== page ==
In the recent decision of Weinstock v Beck [2013] HCA 14, the High Court acknowledged that honest mistakes and mirror irregularities do occur in corporate governance. This case clarified the court’s broad power to remedy these mistakes pursuant to section 1322(4)(a) of the Corporations Act 2001 (Cth) (Act).

In this case Tamar Beck (Beck) challenged the appointment of Mrs Weinstock as a director of LW Furniture Consolidated (Aust) Pty Ltd (LWC). In 1973, the company held an extraordinary general meeting of shareholders where a special resolution was passed stating that Beck and Weinstock would hold office as directors until the next Annual General Meeting. The next Annual General Meeting was held in December 1973 and the shareholders passed a resolution stating that “any director retiring in accordance with the provisions of the Company’s Articles of Association will be re-appointed”. However, none of the shareholders held a right to vote and the resolution was ineffective. As such, from the date of the meeting Beck and Weinstock were no longer directors of the company. In 2003, Helen Weinstock was appointed by Weinstock as a director of the company.

In 2010, Beck sought the winding-up of the company on the basis that it had no validly appointed directors and none of the issued shares carried voting rights. In response, Weinstock filed an application seeking an order declaring that the resolution to appoint Ms Weinstock was valid and did not contravene the Act of the company’s constitution. The Judge at the first instance found in Weinstock’s favour and held that Ms Weinstock was validly appointed as a director of the company. The matter was then appealed to the Court of Appeal where the majority held that the appointment was not a contravention of the Act. The matter was then appealed to the High Court.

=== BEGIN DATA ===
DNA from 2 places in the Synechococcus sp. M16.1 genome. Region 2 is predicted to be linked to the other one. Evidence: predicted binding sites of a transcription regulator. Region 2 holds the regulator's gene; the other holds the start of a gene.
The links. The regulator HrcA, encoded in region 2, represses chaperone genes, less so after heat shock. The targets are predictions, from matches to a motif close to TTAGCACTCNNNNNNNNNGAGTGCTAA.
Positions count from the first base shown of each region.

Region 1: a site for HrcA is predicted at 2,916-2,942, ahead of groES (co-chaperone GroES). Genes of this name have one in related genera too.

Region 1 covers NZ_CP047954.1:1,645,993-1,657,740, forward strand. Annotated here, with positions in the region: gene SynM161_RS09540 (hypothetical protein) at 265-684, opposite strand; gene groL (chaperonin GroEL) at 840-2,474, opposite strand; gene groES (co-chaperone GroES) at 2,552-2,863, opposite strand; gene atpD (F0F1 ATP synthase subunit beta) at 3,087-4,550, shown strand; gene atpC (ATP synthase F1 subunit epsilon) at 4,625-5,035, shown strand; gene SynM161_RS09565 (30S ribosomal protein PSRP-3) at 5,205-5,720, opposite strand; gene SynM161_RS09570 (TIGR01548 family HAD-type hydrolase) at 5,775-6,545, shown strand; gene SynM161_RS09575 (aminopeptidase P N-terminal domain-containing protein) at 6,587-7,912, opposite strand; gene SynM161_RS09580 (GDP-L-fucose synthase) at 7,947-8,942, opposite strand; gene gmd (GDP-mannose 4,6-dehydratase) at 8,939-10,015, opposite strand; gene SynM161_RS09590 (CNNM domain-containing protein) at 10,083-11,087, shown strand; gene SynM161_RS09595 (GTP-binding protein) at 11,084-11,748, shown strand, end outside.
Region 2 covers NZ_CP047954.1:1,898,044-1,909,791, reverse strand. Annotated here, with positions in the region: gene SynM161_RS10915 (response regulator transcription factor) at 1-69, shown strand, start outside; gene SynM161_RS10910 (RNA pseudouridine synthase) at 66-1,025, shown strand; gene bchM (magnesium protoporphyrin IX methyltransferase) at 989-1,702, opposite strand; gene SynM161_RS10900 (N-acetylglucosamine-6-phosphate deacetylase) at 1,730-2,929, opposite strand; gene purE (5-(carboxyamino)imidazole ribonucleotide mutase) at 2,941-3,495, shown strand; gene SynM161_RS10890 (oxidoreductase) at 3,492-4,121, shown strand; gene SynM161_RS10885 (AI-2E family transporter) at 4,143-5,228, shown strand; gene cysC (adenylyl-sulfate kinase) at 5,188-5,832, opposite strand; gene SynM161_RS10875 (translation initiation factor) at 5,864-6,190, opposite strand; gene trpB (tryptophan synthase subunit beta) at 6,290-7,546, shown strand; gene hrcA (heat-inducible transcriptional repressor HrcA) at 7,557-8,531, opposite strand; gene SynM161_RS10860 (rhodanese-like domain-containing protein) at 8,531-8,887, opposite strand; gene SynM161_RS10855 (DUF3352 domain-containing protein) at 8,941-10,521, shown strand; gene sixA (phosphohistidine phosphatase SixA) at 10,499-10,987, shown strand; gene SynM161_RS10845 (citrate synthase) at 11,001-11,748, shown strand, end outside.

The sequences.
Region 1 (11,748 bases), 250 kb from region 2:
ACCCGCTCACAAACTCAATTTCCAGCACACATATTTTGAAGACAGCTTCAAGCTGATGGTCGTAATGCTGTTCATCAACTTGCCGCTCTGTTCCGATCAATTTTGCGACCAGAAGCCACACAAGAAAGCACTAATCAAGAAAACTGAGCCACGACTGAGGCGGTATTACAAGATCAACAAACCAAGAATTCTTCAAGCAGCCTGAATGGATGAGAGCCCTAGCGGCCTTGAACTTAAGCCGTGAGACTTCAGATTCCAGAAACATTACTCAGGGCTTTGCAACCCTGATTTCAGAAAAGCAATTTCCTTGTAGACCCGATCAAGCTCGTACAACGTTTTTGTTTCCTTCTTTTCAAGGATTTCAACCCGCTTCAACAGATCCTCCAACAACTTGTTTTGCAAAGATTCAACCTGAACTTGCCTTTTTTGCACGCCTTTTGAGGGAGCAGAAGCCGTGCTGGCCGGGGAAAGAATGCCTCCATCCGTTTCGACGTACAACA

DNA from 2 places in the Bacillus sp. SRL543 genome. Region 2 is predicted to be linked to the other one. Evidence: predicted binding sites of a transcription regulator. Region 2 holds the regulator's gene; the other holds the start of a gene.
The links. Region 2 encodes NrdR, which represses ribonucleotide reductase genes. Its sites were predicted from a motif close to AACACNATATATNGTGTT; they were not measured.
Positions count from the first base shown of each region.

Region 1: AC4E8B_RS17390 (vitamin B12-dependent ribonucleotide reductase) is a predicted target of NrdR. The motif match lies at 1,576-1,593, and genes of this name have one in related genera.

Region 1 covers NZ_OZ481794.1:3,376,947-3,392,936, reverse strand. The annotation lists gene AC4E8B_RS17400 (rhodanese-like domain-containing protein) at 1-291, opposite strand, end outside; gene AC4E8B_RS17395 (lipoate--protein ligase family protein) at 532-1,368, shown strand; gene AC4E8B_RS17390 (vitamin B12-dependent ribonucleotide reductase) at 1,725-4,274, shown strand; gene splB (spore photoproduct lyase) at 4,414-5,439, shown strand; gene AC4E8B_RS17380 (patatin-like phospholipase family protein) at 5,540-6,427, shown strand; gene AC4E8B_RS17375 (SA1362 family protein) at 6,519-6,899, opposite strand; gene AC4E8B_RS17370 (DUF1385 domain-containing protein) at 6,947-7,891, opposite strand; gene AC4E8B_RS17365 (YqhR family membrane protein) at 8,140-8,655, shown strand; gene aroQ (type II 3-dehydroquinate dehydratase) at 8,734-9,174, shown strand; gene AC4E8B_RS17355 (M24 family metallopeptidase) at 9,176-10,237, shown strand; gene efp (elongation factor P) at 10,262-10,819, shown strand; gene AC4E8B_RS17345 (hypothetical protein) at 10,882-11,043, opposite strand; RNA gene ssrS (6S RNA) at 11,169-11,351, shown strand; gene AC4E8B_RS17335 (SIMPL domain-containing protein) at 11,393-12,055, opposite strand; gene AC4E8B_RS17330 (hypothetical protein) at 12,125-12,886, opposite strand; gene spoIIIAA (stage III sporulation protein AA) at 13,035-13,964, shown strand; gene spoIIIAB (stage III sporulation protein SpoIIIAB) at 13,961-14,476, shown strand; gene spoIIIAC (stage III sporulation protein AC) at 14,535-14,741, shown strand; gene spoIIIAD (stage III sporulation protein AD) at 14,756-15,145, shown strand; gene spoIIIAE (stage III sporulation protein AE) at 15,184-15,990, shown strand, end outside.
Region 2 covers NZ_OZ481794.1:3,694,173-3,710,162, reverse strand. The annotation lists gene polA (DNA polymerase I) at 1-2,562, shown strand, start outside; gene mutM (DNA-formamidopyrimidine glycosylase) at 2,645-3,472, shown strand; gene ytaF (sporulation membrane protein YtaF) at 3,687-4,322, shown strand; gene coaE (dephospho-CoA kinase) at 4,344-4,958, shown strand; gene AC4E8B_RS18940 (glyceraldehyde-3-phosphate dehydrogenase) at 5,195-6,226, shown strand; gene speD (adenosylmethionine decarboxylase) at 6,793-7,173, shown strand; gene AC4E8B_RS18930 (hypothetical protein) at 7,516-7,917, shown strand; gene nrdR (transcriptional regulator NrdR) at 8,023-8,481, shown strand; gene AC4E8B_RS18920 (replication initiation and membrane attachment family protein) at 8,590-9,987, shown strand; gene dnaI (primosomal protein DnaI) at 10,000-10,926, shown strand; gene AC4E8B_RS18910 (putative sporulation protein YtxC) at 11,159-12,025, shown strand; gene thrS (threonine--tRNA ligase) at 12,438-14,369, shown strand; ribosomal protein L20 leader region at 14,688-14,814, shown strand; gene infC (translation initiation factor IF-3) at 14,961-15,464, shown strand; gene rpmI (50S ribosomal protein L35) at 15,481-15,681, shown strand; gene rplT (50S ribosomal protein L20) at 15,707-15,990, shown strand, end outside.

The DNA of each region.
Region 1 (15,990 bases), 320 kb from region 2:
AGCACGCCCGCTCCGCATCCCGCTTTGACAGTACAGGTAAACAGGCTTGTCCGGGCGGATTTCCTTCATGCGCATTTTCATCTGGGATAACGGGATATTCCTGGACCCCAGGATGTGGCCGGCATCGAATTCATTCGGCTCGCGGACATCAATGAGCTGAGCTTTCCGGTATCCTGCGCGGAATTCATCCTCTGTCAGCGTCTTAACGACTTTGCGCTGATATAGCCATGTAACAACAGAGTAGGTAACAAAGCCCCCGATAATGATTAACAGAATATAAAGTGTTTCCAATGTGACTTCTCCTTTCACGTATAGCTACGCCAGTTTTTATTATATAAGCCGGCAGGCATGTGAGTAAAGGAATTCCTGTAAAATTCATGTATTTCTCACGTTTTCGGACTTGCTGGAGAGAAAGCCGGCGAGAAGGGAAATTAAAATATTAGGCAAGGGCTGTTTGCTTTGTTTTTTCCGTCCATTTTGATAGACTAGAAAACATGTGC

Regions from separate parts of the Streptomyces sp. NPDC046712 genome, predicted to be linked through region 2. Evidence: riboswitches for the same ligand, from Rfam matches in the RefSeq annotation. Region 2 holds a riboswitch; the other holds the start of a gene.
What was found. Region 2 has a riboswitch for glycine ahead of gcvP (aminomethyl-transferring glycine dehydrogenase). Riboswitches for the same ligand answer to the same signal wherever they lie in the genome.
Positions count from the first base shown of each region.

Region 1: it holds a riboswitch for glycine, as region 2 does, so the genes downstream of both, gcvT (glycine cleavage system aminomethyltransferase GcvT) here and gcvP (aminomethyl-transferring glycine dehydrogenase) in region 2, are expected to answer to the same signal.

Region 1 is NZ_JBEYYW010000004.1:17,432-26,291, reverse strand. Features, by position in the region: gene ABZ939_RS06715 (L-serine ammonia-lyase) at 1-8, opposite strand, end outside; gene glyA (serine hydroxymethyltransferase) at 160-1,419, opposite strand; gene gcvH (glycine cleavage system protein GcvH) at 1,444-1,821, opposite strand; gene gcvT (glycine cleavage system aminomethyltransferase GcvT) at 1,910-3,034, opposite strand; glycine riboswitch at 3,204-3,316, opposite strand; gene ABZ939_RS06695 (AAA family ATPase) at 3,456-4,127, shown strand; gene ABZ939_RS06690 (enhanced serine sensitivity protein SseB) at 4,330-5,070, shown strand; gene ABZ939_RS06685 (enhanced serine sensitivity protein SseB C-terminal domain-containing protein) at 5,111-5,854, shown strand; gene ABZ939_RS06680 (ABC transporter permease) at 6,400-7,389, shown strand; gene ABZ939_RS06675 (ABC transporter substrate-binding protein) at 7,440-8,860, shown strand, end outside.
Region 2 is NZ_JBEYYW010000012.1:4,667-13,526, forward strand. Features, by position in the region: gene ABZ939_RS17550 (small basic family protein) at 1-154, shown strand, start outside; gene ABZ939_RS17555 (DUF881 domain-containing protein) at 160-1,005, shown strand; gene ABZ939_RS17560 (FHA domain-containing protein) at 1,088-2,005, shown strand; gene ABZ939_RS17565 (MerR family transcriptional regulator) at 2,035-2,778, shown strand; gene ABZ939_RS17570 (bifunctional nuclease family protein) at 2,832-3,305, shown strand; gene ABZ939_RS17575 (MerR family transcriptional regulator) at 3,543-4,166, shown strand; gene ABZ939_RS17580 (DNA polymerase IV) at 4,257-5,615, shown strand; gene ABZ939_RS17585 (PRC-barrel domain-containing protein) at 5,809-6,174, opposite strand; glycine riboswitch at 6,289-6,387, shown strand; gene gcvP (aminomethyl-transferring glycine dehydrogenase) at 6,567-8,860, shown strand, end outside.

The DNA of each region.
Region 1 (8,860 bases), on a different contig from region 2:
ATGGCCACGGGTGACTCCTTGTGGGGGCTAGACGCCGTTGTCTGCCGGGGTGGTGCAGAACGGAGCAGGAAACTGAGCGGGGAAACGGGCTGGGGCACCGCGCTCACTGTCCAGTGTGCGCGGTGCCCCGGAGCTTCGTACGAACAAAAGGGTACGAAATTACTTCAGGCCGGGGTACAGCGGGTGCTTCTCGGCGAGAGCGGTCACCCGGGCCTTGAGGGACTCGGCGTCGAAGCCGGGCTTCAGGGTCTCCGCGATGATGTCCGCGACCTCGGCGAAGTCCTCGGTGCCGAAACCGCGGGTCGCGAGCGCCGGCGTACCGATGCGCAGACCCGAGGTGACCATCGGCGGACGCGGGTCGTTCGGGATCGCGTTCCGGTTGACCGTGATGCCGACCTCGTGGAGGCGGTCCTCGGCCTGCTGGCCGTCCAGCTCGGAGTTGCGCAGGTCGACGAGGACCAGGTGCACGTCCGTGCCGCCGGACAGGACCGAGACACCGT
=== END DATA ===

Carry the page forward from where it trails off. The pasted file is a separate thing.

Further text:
The ground of appeal argued in the High Court was whether “the Court had erred in holding that the power under section 1322(4) of the Act was not exercisable in relation to the appointment”. Section 1322(4)(a) of the Act provides that the Court may make an order declaring that “any act, matter or thing purporting to have been done or any proceeding purporting to have been instituted or taken is not invalid by reason of contravention of this Act or a provision of the constitution of a corporation”. The majority held that the section requires a broad construction and it would be “inappropriate to read provisions granting powers to a court by imposing limitations which are not found in the express words”. The appeal was allowed with costs.

This decision highlights the intricate and often complex nature of corporate governance that can pose significant difficulties to both small and large corporations. One honest mistake or minor procedural error will not cause the courts to undermine subsequent actions made by the company.

However, while the court has acknowledged its broad reaching power pursuant to s 1322 of the Act, this case emphasises that to avoid simple procedural errors or honest mistakes it is imperative that each company’s corporate governance structure includes senior executives who exhibit a balance of skills, familiarity with relevant legislation and a thorough understanding of the company’s documentation. While every company risks oversight, minor errors can be prevented through the implementation of structured internal processes and strict managerial control or application to the court pursuant to s 1322 of the Act.